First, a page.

The development
of dermatography

What is dermatography?

In dermatography, special entomological needles (ø 0,36-0,41 mm) are used to introduce colour pigments of the proper shades into the skin in a very controlled manner. The needles are mounted on a Van der Velden Derma-injector.

Over a period of 20 years, the colour pigments have been scientifically researched by E.M. van der Velden for toxicological properties and durability in the human skin. The pigments have been tested dermatologically, bacteriologically and pathologically, both in the Netherlands and in Japan. (see below ->)

Allergic reactions to the pigments used have been seen in only 5 of over 27,000 treatments during the last 20 years.

Entomological needles.

Histopathology of colour pigments (magnification 180x). The black spots are colour particles. Allergic reactions are not present.

Treatments are generally painless. Local anesthesia is usually unnecessary. As a result, dermatography to most patients is not aggravating.

The number of treatments is obviously dependent upon the size and the other characteristics of the afflicted area. The results of treatment are lasting: Our own research has proved that after 10 years in a few cases the intensity of colouring has diminished by at most 10%.

The esthetical effects are such that the afflicted skin areas are no longer disturbing the well-being of the patient and his environment. In many cases the patient regains his former level of self-confidence, which had been diminished by the affliction.

Histopathology and E.M. microscopy Academic Medical Centre Amsterdam.

The results sterility checks of colour pigmentsbacteriological research.

What dermatography is not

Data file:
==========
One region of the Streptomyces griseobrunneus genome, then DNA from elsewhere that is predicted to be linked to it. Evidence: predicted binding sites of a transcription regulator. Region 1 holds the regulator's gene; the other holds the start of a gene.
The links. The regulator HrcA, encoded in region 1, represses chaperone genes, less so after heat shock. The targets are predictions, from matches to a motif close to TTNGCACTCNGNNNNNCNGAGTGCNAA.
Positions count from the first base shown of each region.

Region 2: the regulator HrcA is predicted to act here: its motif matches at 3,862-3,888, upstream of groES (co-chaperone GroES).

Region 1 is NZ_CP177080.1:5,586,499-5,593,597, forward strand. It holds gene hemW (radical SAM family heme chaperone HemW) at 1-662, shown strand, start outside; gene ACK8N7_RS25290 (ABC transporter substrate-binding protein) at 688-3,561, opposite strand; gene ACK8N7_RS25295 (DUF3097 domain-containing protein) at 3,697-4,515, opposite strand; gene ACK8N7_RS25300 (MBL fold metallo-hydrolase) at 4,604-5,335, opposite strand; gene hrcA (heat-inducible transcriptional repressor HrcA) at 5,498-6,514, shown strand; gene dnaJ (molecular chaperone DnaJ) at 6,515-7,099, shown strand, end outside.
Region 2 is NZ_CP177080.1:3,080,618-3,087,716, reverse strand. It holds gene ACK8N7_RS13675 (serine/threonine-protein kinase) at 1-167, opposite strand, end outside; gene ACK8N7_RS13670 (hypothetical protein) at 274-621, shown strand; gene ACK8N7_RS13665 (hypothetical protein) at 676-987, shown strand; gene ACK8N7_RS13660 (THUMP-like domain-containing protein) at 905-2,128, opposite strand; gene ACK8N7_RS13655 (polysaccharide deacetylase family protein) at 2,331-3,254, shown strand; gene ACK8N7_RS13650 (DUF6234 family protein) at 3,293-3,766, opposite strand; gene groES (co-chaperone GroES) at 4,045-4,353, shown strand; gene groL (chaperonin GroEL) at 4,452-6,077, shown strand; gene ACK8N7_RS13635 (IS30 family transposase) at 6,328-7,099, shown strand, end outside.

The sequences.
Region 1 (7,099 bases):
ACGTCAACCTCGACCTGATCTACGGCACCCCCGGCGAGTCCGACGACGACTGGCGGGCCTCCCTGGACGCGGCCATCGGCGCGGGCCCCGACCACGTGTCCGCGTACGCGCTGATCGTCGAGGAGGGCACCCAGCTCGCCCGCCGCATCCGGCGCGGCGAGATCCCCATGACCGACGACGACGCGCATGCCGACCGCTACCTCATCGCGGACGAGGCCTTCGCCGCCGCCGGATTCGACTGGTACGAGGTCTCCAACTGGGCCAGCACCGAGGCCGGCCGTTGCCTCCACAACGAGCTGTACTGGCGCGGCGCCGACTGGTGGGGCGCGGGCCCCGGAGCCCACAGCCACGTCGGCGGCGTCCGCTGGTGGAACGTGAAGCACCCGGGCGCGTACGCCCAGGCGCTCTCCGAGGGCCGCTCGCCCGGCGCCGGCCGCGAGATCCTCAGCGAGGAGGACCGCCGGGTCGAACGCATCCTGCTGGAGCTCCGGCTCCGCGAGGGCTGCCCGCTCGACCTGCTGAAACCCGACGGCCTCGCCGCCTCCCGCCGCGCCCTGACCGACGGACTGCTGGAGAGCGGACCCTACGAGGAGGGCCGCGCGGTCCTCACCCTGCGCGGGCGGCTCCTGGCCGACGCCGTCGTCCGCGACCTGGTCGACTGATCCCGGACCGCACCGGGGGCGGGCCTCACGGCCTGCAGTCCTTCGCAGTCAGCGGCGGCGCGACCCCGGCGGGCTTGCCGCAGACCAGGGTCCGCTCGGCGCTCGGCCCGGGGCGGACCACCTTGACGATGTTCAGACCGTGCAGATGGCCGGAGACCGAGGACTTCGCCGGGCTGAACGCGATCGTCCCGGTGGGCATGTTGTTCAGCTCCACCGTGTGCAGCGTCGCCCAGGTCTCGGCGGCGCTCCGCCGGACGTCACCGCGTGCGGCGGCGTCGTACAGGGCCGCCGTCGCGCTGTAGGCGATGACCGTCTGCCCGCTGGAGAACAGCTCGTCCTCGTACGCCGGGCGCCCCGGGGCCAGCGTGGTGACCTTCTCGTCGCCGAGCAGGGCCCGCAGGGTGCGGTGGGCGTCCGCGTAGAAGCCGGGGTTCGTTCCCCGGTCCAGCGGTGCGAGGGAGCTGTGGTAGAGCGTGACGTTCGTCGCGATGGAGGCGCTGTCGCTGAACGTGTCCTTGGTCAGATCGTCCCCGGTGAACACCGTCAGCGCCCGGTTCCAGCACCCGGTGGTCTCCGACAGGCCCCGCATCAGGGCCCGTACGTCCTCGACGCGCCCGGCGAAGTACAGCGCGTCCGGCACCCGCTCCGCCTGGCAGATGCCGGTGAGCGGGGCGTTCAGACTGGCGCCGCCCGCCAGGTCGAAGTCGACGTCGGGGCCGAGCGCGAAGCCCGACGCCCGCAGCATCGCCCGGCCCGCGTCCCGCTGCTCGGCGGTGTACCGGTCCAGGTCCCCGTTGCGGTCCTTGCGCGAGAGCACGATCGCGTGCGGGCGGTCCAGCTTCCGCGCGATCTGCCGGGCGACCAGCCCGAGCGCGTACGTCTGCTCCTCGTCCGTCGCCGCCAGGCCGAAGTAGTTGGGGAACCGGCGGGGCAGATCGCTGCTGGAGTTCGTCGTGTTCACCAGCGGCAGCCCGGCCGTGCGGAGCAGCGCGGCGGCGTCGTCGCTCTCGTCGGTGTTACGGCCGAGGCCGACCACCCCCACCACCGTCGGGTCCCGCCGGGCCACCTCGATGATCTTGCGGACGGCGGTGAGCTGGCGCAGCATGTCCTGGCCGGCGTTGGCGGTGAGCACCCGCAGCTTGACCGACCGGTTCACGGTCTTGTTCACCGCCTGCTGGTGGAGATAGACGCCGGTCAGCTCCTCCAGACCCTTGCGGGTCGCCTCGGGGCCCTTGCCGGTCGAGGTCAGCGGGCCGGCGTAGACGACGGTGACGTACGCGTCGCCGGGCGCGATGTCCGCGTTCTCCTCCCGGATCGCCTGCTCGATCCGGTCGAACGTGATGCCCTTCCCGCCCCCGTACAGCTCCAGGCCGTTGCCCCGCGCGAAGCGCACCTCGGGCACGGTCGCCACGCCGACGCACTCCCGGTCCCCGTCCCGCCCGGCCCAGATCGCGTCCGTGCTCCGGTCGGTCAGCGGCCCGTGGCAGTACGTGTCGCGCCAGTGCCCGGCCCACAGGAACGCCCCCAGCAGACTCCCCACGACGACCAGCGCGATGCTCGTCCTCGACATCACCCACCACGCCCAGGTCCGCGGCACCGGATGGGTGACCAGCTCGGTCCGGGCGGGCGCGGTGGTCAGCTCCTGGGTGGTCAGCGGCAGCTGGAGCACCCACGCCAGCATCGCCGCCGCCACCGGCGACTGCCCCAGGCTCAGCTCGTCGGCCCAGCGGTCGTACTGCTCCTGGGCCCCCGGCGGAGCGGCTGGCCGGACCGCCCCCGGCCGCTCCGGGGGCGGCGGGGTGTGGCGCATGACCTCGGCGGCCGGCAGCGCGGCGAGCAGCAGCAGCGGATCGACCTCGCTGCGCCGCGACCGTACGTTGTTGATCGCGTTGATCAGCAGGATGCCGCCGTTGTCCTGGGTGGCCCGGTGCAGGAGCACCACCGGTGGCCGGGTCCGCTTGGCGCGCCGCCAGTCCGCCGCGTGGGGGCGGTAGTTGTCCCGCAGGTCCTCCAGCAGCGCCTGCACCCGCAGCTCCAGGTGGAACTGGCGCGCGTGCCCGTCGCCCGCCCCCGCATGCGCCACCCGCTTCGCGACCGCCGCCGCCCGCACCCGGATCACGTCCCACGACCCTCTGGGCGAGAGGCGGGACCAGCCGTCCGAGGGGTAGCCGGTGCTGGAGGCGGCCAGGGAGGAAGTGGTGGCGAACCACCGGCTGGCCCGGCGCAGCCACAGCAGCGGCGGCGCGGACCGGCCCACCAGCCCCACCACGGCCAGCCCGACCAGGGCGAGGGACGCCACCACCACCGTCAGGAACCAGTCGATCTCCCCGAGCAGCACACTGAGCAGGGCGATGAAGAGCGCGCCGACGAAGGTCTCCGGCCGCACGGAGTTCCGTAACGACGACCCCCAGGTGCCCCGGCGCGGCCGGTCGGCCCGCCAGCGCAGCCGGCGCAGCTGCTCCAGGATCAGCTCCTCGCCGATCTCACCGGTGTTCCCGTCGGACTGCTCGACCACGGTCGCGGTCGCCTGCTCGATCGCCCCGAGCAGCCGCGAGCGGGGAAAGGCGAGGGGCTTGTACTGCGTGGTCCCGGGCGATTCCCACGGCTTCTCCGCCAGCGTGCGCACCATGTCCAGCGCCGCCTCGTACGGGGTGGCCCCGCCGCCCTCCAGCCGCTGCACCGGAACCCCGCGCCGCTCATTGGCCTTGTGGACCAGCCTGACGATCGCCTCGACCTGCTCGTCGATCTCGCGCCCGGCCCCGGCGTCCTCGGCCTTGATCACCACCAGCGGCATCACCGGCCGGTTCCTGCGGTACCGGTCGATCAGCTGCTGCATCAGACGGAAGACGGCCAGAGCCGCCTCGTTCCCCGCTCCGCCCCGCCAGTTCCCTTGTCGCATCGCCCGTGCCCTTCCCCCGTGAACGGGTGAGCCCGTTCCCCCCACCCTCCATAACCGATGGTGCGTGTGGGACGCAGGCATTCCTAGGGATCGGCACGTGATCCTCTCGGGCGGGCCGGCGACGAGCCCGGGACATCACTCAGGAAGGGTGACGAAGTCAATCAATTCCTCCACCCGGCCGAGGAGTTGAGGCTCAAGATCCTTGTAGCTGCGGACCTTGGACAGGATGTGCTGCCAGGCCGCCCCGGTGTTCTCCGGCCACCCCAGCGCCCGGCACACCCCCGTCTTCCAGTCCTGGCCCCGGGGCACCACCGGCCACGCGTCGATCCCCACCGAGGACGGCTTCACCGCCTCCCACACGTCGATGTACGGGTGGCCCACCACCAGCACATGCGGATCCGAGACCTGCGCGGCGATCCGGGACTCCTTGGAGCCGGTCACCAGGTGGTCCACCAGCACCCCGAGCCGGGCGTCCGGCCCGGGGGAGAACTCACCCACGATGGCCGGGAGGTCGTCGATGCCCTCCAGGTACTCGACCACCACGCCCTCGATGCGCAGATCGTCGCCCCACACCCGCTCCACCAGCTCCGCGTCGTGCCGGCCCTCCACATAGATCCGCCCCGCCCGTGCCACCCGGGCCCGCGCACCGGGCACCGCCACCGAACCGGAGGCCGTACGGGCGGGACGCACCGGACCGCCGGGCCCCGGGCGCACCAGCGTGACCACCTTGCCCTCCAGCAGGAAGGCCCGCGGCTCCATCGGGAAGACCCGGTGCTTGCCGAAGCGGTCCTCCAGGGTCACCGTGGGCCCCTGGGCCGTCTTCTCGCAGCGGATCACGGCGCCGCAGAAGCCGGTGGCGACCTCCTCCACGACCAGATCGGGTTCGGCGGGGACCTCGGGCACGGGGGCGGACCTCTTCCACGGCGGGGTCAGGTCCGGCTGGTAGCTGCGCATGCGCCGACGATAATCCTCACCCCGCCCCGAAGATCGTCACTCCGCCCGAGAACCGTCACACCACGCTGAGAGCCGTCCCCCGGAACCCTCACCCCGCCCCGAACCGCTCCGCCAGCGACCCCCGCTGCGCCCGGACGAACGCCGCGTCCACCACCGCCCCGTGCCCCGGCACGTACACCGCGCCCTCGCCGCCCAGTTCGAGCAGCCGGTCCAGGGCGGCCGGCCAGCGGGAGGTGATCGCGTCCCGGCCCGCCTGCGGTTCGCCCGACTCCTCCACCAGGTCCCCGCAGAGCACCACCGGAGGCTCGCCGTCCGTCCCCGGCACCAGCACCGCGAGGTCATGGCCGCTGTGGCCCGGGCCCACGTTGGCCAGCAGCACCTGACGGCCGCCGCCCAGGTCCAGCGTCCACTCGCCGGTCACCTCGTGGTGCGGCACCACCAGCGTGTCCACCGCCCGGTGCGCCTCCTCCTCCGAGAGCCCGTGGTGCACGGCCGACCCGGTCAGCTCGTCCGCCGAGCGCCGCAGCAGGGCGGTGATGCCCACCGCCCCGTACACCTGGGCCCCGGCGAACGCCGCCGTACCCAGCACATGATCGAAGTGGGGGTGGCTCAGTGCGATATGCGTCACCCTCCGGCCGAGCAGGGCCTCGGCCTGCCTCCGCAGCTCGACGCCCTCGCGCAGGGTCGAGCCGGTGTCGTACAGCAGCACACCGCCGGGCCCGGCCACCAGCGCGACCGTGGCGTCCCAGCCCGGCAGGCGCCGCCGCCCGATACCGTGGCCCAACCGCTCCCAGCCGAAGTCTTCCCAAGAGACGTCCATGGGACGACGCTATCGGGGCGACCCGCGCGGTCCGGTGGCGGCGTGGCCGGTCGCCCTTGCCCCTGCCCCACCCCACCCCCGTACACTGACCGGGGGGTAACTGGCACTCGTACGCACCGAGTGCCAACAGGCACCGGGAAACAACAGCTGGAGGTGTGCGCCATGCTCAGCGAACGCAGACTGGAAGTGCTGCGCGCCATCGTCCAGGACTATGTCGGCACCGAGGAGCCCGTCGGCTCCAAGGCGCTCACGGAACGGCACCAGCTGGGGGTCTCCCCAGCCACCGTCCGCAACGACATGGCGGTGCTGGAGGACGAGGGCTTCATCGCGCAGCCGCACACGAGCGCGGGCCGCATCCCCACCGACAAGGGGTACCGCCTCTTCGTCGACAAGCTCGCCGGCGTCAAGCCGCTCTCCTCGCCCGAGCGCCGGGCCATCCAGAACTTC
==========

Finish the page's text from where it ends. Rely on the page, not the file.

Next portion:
During the last 10 years several medical specialists, such as plastic surgeons, dermatologists and gp's try their hand at the applications of medical tattooing using the name of dermatography.

Unfortunately it turnds out too often that what they are doing is the work of amateurs, with accordingly poor results. Unsuspecting of course patients lack the availability of reference material.

Not rarely they refer to the dermatography publications written by others, claiming that 'this is what the treatment result will look like'. In practice the results are usually rather disappointing. The sub-specialism of dermatography cannot be learned properly by following a 1- or 2-day course.

In addition, beauticians and skin therapists often use the terms dermatography, medical tattooing, cosmetical tattooing, permanent make-up and maquillage permanente. THe results are usually disastrous and the methods these people use are medically unsound. It is in this category that one meets most allergic reactions and infections. One conspicuous exception is the beauty clinic of

Wrongly applied lipliner performed by a beautician.

Vitiligo patient tattooed with skin colour, subsequently treated improperly with laser by an incompetent gp, after which a serieous blue discolouration appeared.

The majority of beauticians have not received training of the standard required by the Ducth Society for Dermatography, the only guarantee for a treatment of the proper medical quality.

A recent report published by the Dutch Food Inspection Department (november 2001) shows that the colour pigments used and the local hygienic conditionsleave much to be desired. In addition to the occurrence of heavy metals, azo-colours and bacteria growth in the pigment solutions, the risks of the transmission of bacterial and viral infections due to the procedures that are being followed are large. Irritations and allergic reactions are often seen.

The training for the sub-specialism of dermatography takes 600 hours and is provided by trainer / teacher E.M van der Velden.

This traingn for the medical profession is given in one of the academic hospitals in the Netherlands. After finishing the course successfully one is registered in the specialist register of dermatography.

The health insurance companies as a rule refund dermatology treatments if the treating practitioner is a doctor registered in the specialist register. For more information contact the Dutch Society for Dermatography.